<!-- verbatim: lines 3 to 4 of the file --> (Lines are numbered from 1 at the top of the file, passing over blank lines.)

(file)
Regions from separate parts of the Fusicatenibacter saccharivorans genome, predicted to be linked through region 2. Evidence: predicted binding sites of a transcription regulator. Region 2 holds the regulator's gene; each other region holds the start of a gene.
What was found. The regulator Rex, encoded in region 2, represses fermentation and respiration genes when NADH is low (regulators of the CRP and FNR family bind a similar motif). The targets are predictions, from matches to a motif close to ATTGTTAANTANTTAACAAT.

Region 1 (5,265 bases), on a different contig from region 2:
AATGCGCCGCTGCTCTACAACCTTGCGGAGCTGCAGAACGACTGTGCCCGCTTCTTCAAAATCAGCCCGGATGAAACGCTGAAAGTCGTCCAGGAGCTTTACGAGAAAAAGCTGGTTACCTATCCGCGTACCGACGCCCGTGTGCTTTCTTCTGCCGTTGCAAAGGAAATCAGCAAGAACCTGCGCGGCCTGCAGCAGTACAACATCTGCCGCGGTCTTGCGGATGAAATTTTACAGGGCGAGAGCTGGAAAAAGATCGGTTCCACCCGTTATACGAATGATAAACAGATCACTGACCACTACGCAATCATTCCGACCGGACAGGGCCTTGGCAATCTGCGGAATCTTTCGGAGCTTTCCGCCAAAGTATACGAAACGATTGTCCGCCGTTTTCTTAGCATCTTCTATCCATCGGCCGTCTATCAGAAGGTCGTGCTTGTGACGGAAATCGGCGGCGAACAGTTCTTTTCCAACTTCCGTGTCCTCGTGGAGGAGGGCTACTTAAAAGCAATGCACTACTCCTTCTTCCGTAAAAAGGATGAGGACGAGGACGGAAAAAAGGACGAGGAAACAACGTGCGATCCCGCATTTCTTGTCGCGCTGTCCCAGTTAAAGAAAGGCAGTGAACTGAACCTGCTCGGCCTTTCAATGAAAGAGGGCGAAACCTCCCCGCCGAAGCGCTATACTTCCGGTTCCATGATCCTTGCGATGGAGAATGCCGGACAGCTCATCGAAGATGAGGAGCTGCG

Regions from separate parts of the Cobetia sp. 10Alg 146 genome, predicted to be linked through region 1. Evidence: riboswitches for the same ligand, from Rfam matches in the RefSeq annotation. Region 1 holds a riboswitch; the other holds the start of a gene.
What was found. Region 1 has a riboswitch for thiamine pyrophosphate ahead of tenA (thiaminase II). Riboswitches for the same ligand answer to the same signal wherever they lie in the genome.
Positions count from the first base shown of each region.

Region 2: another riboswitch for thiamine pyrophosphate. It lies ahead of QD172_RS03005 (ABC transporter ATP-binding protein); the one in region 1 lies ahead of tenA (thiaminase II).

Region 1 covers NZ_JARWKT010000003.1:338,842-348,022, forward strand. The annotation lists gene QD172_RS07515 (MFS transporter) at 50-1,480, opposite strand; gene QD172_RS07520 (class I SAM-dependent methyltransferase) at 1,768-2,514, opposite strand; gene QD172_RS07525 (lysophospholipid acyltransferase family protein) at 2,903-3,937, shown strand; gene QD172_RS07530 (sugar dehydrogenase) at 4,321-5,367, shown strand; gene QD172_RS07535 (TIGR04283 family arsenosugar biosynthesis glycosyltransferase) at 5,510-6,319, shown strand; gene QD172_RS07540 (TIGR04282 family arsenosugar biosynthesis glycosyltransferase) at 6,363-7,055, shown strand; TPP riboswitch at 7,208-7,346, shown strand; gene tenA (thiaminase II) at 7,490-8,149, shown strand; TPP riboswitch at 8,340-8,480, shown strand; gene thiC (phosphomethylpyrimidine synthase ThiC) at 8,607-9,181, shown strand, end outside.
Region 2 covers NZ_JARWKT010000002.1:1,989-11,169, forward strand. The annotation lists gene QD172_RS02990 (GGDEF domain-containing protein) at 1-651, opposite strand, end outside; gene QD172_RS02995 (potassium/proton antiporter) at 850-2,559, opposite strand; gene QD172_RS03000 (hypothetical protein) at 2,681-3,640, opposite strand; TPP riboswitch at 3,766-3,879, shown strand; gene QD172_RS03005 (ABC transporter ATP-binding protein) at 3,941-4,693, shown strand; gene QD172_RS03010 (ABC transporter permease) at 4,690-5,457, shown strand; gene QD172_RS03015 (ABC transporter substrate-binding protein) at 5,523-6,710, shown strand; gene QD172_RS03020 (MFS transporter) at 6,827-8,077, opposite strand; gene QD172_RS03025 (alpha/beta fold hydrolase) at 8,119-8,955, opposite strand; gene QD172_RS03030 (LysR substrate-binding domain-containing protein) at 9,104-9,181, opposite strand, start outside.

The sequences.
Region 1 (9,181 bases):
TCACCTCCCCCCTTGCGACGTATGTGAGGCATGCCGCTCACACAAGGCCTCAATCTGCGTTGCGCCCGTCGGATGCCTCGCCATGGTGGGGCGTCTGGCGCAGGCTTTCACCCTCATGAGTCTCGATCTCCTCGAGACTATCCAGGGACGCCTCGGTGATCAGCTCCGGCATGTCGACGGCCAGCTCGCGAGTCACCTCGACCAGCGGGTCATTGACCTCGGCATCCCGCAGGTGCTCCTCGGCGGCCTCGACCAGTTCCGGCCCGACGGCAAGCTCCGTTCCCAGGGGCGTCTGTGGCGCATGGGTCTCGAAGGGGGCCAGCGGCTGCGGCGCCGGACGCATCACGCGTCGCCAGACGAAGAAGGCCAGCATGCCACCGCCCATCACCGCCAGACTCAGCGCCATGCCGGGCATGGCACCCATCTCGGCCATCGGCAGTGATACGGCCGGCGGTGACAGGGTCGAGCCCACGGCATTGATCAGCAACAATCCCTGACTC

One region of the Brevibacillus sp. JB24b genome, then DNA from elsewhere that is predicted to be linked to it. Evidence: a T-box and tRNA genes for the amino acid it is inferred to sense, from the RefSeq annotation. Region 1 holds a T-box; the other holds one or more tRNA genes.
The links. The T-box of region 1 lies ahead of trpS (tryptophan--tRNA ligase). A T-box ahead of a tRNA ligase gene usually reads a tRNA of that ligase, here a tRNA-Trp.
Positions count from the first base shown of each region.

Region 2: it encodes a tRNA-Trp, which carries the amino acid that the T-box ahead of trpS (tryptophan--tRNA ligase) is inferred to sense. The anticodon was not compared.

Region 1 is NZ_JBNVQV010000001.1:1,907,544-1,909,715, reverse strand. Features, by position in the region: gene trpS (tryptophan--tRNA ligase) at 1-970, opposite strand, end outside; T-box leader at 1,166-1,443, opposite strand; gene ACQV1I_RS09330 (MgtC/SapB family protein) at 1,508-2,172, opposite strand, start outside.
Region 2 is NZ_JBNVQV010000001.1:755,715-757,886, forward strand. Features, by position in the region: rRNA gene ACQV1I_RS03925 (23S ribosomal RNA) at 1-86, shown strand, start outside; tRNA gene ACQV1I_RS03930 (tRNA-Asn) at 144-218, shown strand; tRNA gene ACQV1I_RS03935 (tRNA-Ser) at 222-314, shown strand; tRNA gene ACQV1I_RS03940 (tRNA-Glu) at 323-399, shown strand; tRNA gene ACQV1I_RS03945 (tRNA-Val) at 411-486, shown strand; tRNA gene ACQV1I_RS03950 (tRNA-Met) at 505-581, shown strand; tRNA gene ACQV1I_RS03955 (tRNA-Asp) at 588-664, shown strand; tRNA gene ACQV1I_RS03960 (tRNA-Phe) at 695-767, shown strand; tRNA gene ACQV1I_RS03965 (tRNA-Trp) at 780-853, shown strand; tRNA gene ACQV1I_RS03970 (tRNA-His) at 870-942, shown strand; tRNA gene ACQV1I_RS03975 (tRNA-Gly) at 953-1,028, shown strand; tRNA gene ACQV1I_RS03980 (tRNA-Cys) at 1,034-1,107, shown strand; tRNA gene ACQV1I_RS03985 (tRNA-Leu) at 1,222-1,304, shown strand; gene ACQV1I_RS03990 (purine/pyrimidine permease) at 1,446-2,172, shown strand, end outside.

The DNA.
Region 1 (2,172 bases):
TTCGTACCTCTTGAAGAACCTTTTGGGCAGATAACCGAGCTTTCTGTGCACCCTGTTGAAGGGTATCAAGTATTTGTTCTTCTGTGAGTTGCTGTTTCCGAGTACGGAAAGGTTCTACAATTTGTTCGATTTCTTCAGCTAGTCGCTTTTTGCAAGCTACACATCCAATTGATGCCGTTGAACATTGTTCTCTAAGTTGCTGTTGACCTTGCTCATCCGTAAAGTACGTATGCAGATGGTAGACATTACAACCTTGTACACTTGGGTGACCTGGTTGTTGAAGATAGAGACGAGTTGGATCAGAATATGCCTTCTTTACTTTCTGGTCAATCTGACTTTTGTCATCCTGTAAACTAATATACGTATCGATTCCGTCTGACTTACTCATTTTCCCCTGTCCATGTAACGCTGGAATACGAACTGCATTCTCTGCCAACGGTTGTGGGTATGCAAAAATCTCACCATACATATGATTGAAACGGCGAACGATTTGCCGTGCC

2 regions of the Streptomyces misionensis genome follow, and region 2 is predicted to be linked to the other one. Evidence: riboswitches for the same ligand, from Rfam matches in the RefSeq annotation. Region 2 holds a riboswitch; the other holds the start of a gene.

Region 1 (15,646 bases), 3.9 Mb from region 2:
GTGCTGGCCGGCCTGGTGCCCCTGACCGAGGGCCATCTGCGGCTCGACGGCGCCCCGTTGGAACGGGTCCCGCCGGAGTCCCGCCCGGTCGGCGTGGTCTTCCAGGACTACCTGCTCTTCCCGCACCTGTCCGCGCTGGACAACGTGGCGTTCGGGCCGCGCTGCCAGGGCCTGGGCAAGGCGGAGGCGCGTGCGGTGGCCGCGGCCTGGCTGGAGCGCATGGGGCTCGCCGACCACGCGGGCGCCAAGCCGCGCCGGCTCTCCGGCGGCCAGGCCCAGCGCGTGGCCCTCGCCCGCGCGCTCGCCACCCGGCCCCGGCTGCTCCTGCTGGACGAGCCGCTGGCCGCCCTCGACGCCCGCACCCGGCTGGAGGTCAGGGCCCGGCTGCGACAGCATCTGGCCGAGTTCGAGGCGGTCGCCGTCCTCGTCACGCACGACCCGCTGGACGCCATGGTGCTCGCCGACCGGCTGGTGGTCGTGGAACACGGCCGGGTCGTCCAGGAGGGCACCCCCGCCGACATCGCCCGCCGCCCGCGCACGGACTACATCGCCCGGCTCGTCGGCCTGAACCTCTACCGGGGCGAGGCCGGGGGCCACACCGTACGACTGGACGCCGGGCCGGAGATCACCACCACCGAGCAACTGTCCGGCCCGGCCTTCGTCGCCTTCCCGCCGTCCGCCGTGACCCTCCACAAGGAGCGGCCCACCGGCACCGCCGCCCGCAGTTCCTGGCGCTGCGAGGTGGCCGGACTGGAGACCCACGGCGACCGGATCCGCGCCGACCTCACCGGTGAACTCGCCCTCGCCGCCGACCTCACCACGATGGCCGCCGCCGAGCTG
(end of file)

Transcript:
Region 1 (5,265 bases), on a different contig from region 2:
AATGCGCCGCTGCTCTACAACCTTGCGGAGCTGCAGAACGACTGTGCCCGCTTCTTCAAAATCAGCCCGGATGAAACGCTGAAAGTCGTCCAGGAGCTTTACGAGAAAAAGCTGGTTACCTATCCGCGTACCGACGCCCGTGTGCTTTCTTCTGCCGTTGCAAAGGAAATCAGCAAGAACCTGCGCGGCCTGCAGCAGTACAACATCTGCCGCGGTCTTGCGGATGAAATTTTACAGGGCGAGAGCTGGAAAAAGATCGGTTCCACCCGTTATACGAATGATAAACAGATCACTGACCACTACGCAATCATTCCGACCGGACAGGGCCTTGGCAATCTGCGGAATCTTTCGGAGCTTTCCGCCAAAGTATACGAAACGATTGTCCGCCGTTTTCTTAGCATCTTCTATCCATCGGCCGTCTATCAGAAGGTCGTGCTTGTGACGGAAATCGGCGGCGAACAGTTCTTTTCCAACTTCCGTGTCCTCGTGGAGGAGGGCTACTTAAAAGCAATGCACTACTCCTTCTTCCGTAAAAAGGATGAGGACGAGGACGGAAAAAAGGACGAGGAAACAACGTGCGATCCCGCATTTCTTGTCGCGCTGTCCCAGTTAAAGAAAGGCAGTGAACTGAACCTGCTCGGCCTTTCAATGAAAGAGGGCGAAACCTCCCCGCCGAAGCGCTATACTTCCGGTTCCATGATCCTTGCGATGGAGAATGCCGGACAGCTCATCGAAGATGAGGAGCTGCG